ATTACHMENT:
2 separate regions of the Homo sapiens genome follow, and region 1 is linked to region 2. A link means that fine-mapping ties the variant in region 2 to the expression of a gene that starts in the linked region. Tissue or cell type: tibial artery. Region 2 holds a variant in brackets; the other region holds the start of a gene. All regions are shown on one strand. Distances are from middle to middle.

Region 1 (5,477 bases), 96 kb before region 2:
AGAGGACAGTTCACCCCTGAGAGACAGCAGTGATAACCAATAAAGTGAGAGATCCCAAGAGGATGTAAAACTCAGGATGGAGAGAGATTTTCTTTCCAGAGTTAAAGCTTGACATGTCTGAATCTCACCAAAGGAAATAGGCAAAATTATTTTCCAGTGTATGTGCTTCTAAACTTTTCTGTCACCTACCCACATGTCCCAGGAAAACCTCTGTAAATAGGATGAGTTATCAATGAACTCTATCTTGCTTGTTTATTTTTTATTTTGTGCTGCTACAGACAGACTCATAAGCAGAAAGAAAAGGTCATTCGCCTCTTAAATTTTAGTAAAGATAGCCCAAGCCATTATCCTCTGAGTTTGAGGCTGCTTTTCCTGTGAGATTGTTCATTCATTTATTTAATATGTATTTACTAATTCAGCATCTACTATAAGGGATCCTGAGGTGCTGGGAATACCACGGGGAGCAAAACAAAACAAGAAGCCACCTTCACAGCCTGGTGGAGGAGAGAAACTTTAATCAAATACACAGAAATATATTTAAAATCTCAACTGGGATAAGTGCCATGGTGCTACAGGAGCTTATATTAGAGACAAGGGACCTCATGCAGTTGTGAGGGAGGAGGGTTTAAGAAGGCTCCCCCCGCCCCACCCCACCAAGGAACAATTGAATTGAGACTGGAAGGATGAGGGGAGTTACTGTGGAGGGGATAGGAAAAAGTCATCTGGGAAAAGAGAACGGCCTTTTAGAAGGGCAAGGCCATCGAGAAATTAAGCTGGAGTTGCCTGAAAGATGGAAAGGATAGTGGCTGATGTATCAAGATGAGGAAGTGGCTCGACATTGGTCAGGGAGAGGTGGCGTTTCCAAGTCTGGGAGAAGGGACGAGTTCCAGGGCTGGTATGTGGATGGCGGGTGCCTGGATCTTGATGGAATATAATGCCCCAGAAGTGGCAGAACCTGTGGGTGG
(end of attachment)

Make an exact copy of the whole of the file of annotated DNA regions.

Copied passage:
2 separate regions of the Homo sapiens genome follow, and region 1 is linked to region 2. A link means that fine-mapping ties the variant in region 2 to the expression of a gene that starts in the linked region. Tissue or cell type: tibial artery. Region 2 holds a variant in brackets; the other region holds the start of a gene. All regions are shown on one strand. Distances are from middle to middle.

Region 1 (5,477 bases), 96 kb before region 2:
AGAGGACAGTTCACCCCTGAGAGACAGCAGTGATAACCAATAAAGTGAGAGATCCCAAGAGGATGTAAAACTCAGGATGGAGAGAGATTTTCTTTCCAGAGTTAAAGCTTGACATGTCTGAATCTCACCAAAGGAAATAGGCAAAATTATTTTCCAGTGTATGTGCTTCTAAACTTTTCTGTCACCTACCCACATGTCCCAGGAAAACCTCTGTAAATAGGATGAGTTATCAATGAACTCTATCTTGCTTGTTTATTTTTTATTTTGTGCTGCTACAGACAGACTCATAAGCAGAAAGAAAAGGTCATTCGCCTCTTAAATTTTAGTAAAGATAGCCCAAGCCATTATCCTCTGAGTTTGAGGCTGCTTTTCCTGTGAGATTGTTCATTCATTTATTTAATATGTATTTACTAATTCAGCATCTACTATAAGGGATCCTGAGGTGCTGGGAATACCACGGGGAGCAAAACAAAACAAGAAGCCACCTTCACAGCCTGGTGGAGGAGAGAAACTTTAATCAAATACACAGAAATATATTTAAAATCTCAACTGGGATAAGTGCCATGGTGCTACAGGAGCTTATATTAGAGACAAGGGACCTCATGCAGTTGTGAGGGAGGAGGGTTTAAGAAGGCTCCCCCCGCCCCACCCCACCAAGGAACAATTGAATTGAGACTGGAAGGATGAGGGGAGTTACTGTGGAGGGGATAGGAAAAAGTCATCTGGGAAAAGAGAACGGCCTTTTAGAAGGGCAAGGCCATCGAGAAATTAAGCTGGAGTTGCCTGAAAGATGGAAAGGATAGTGGCTGATGTATCAAGATGAGGAAGTGGCTCGACATTGGTCAGGGAGAGGTGGCGTTTCCAAGTCTGGGAGAAGGGACGAGTTCCAGGGCTGGTATGTGGATGGCGGGTGCCTGGATCTTGATGGAATATAATGCCCCAGAAGTGGCAGAACCTGTGGGTGG